Six reinforced concrete columns were tested at the University of Washington to evaluate the effects of cyclic loading on damage progression in lightly confined reinforced concrete circular bridge columns. The six columns, which were nominally identical, were typical of those built by the Washington State Department of Transportation until the mid-1970s.
The columns were subjected to a variety of lateral-deformation histories. These tests showed that increasing the number of cycles from 1 to 15 at each deformation level resulted in an approximately 30% reduction in the maximum column deformation at the three final damage states: 20% and 50% loss of lateral load, and the loss of axial load.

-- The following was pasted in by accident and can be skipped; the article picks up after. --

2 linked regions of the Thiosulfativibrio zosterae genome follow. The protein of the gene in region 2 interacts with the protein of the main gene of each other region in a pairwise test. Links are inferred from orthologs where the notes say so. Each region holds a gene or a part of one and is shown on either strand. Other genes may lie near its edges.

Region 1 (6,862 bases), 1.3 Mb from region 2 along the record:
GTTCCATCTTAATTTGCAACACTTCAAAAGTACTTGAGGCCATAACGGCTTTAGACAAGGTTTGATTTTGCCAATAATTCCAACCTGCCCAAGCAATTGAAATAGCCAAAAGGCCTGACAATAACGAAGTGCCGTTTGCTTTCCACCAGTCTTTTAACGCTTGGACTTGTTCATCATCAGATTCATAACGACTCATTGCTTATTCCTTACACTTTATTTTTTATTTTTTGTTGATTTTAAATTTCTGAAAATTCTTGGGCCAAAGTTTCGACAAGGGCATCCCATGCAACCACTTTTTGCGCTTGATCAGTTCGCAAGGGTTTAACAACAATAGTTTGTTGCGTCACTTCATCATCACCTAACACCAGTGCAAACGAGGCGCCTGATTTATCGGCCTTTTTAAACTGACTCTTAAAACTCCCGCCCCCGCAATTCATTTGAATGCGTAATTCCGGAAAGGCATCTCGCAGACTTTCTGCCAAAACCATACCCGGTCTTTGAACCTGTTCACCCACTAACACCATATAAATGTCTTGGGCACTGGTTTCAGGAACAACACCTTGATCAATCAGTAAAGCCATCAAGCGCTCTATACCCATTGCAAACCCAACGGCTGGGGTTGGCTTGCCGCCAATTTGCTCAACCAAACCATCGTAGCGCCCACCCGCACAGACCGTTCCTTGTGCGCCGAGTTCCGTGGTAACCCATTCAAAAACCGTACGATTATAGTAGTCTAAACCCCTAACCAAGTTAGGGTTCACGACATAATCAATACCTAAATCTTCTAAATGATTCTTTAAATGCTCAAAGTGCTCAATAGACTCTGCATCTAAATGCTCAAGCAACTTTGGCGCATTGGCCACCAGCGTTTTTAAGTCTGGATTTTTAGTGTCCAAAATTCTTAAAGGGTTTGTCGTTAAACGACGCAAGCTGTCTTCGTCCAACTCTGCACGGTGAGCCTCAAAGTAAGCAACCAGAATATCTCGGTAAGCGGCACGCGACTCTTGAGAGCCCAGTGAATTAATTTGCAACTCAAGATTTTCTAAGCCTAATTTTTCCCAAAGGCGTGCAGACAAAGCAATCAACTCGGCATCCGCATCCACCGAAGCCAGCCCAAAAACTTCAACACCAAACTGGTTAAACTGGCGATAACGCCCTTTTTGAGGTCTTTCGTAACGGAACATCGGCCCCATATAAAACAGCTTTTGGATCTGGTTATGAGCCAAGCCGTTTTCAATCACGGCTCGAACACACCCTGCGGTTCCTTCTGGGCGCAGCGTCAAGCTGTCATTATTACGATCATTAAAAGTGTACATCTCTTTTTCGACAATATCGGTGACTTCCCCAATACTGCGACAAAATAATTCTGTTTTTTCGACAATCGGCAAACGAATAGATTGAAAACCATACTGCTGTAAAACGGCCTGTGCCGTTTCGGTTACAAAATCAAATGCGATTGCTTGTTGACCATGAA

Three damage models (Park-Ang, modified Park-Ang, and cumulative plastic deformation) were used to evaluate the effect of cycling on damage accumulation. There was no clear correlation between the e ffect of cycling and damage accumulation for the six columns using the Park-Ang damage model because of the model’s sensitivity to the yield displacement. Better correlations were obtaine d when using the cumulative plastic deformation damage model because it is relatively insensitive to small changes in the yield displacement. This model is also convenient because it does not require estimates of the column’s force-displacement relationship.
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